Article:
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Aspergillosis of bones and joints – a review from 2002 until today

Authors

  • Philipp Koehler,

    1. 1st Department of Internal Medicine, University Hospital of Cologne, Zentrum für Klinische Studien (BMBF 01KN1106), CECAD – Cologne Excellence Cluster on Cellular Stress Responses in Aging–Associated Diseases, Cologne, Germany
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  • Daniela Tacke,

    1. 1st Department of Internal Medicine, University Hospital of Cologne, Zentrum für Klinische Studien (BMBF 01KN1106), CECAD – Cologne Excellence Cluster on Cellular Stress Responses in Aging–Associated Diseases, Cologne, Germany
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  • Oliver A. Cornely

    Corresponding author
    1. 1st Department of Internal Medicine, University Hospital of Cologne, Zentrum für Klinische Studien (BMBF 01KN1106), CECAD – Cologne Excellence Cluster on Cellular Stress Responses in Aging–Associated Diseases, Cologne, Germany
    • Correspondence: O. A. Cornely, 1st Department of Internal Medicine, Clinical Trials Centre Cologne, ZKS Köln, BMBF 01KN1106, Center for Integrated Oncology CIO Köln/Bonn, Cologne Excellence Cluster on Cellular Stress Responses in Aging-Associated Diseases (CECAD), University of Cologne, Cologne, Germany.

      Tel.: +49 221 478 6494. Fax: +49 221 478 3611.

      E-mail: oliver.cornely@zks-koeln.de

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Summary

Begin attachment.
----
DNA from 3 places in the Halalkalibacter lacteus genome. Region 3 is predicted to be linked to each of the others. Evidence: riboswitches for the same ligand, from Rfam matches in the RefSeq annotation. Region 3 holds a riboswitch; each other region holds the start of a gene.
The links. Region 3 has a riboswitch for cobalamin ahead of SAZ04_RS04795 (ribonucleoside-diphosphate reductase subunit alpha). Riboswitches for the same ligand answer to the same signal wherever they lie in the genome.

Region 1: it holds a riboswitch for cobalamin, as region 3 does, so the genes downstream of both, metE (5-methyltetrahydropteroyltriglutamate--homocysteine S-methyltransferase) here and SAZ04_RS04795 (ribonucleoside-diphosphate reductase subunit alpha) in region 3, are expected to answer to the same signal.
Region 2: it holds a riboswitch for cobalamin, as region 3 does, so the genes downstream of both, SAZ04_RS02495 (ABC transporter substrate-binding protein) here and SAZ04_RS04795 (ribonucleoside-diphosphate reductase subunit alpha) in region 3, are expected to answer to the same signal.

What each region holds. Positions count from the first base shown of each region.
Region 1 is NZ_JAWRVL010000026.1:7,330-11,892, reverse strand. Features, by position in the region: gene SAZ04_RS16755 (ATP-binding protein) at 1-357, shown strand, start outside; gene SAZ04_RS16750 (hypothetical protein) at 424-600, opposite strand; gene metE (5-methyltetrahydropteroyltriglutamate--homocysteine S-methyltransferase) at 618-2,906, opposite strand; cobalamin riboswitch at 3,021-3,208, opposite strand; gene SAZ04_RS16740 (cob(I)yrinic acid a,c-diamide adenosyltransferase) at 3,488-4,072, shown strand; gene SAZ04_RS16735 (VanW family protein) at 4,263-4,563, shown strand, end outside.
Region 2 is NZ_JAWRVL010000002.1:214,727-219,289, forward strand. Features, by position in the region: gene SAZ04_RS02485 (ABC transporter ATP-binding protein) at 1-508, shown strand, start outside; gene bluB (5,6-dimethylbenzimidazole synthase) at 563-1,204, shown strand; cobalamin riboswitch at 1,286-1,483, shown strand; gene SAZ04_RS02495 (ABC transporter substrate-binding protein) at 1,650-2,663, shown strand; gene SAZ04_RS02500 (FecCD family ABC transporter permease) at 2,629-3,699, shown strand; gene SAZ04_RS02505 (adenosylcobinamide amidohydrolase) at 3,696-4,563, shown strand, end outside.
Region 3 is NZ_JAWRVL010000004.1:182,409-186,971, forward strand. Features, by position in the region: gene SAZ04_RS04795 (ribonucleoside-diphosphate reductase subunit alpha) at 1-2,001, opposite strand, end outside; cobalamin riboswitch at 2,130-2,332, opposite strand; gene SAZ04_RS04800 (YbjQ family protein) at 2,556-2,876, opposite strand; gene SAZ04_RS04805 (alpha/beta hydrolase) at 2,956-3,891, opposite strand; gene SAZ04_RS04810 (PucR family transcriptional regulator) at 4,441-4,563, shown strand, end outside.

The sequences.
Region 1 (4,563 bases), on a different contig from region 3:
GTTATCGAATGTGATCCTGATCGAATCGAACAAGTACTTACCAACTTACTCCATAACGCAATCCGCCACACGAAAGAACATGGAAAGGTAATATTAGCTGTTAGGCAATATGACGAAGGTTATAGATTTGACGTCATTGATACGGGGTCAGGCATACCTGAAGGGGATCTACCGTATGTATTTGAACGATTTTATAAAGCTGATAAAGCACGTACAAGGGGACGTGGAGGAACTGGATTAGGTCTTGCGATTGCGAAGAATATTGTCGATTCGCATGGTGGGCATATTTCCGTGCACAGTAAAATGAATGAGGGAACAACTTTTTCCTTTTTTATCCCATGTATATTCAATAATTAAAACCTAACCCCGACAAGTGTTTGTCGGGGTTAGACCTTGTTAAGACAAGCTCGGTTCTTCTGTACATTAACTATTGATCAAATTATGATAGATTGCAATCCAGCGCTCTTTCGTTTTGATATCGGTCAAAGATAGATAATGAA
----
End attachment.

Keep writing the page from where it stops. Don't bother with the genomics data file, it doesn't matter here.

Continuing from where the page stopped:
Poor clinical outcome and complicated neurological complications illustrate the severity of bone and joint infections with Aspergillus species. Host predisposing conditions are immunosuppression, intravenous drug use, a variety of chronic underlying diseases and prior surgical interventions. Nosocomial infections may originate from contaminated air ventilation systems or water pipes. Most common causative pathogen is Aspergillus fumigatus, followed by Aspergillus flavus and Aspergillus nidulans. A. niger, A. tubingensis and A. terreus are rare but stress the need of targeted and adapted antimycotic therapy. Diagnosis has to be pursued by means of MRI imaging techniques and tissue specimens. Multimodal treatment strategy is based on a combination of surgical debridement of necrotic bone and cartilage and systemically active antifungal treatment. Voriconazole combines satisfactory systemic antifungal effect, high oral bioavailability and good bone penetration. Development of fungicidal cement spacers still continues and in vitro data show promising results of bioactive cements. Purpose of this review of literature published between 2002 and 2013 was to provide up-to-date information on pathogenesis, diagnostic approach and treatment recommendations. Properly established treatment guidelines and prophylaxis for patients at risk are required as the high mortality rate continues to pose a future challenge.

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